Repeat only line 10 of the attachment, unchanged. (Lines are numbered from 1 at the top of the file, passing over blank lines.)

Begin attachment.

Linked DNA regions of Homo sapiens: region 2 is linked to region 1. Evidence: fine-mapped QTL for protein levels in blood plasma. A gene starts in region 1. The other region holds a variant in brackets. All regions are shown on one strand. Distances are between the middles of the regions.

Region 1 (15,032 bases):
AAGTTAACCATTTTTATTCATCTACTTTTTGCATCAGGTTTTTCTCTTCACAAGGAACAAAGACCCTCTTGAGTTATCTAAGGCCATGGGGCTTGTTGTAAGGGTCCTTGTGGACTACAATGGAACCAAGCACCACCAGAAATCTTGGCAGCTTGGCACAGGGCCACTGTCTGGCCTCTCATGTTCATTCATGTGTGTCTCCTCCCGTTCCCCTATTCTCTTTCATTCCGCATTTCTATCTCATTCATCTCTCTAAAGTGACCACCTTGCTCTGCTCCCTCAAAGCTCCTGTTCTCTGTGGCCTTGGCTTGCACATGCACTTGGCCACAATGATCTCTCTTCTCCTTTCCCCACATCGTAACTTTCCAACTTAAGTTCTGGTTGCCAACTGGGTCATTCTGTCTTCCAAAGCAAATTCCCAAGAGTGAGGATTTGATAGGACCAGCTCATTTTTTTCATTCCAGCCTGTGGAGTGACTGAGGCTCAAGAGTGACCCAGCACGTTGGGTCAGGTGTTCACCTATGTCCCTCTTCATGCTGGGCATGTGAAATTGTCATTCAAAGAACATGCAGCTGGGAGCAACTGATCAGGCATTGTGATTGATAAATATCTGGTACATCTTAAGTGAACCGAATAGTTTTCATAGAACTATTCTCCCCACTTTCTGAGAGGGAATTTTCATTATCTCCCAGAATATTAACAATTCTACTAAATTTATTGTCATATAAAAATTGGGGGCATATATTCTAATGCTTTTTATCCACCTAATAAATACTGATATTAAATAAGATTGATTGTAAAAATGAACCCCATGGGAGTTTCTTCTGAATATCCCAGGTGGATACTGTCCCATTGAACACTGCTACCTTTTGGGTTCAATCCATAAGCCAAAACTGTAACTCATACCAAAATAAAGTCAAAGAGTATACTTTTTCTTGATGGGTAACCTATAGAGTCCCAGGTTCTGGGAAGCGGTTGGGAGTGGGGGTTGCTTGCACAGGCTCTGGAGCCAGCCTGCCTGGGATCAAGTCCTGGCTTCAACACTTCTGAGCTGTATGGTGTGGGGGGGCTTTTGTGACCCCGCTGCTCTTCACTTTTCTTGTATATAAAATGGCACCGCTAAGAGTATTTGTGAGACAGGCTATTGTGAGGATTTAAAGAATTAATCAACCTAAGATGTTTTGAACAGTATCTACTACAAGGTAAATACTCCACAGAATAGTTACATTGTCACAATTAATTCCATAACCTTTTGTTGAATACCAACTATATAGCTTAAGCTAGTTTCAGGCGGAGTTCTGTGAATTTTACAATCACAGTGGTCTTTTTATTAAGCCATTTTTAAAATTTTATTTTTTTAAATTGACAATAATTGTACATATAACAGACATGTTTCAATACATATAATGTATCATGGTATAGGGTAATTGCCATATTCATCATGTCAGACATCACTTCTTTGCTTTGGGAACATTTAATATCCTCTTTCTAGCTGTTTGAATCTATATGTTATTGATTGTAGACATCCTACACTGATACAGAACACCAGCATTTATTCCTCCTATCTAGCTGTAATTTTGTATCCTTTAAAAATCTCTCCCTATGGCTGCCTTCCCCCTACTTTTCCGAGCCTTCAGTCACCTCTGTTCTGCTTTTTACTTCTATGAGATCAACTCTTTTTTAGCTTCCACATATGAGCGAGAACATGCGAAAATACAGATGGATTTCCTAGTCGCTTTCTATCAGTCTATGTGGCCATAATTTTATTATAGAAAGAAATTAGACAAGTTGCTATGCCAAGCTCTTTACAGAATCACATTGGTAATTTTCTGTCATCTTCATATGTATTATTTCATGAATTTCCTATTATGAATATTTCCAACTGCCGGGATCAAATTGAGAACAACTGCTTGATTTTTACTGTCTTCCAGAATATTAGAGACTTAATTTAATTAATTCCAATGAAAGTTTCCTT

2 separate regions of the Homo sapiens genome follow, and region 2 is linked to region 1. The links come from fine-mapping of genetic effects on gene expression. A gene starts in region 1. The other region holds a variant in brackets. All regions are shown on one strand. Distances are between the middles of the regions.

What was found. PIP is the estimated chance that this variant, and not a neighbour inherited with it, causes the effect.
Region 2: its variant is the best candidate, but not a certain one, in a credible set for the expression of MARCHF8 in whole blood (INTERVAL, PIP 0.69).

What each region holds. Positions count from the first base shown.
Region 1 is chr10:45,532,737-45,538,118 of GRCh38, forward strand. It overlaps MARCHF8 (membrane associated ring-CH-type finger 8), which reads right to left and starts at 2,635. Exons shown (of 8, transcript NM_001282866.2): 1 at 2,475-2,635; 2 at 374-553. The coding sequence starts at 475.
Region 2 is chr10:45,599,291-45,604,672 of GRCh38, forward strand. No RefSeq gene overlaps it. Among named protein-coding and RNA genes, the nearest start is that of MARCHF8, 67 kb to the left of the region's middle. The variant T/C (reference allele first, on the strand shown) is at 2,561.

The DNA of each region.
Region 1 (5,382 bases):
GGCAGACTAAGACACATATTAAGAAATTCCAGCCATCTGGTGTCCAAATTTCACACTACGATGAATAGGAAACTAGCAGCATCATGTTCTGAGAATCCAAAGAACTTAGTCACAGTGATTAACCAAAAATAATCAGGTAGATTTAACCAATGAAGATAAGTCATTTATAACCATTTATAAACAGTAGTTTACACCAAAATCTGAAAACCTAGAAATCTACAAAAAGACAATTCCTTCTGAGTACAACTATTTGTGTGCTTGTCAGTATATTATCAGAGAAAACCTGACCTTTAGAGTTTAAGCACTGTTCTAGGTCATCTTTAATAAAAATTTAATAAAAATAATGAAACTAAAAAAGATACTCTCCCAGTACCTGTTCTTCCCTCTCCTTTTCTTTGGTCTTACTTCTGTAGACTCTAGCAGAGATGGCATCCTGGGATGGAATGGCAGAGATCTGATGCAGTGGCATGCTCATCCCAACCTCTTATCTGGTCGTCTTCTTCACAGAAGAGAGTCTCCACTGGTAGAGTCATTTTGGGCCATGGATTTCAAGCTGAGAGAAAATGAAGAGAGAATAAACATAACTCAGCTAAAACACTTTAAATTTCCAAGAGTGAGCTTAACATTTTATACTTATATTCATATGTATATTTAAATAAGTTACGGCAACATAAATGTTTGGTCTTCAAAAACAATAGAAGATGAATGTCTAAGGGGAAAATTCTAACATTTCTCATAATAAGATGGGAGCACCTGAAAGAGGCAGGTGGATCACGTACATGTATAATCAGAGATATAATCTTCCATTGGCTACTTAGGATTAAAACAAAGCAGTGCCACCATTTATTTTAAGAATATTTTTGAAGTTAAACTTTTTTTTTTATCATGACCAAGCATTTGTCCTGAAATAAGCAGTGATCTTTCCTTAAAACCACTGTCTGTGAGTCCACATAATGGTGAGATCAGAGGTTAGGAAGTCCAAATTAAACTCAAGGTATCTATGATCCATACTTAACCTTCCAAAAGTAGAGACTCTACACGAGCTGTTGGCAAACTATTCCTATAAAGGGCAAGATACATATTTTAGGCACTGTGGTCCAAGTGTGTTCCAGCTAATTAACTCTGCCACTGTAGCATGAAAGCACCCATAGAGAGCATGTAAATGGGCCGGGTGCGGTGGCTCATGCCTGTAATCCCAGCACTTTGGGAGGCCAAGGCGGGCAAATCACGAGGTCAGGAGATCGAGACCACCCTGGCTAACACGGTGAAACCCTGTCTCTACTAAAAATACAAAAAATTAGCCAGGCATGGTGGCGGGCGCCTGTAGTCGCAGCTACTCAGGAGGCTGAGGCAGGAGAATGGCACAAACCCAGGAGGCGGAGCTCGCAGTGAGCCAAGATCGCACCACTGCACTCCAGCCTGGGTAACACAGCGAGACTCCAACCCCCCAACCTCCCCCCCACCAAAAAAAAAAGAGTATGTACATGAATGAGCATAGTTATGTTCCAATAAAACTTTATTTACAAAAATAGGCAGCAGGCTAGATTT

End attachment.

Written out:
The DNA of each region.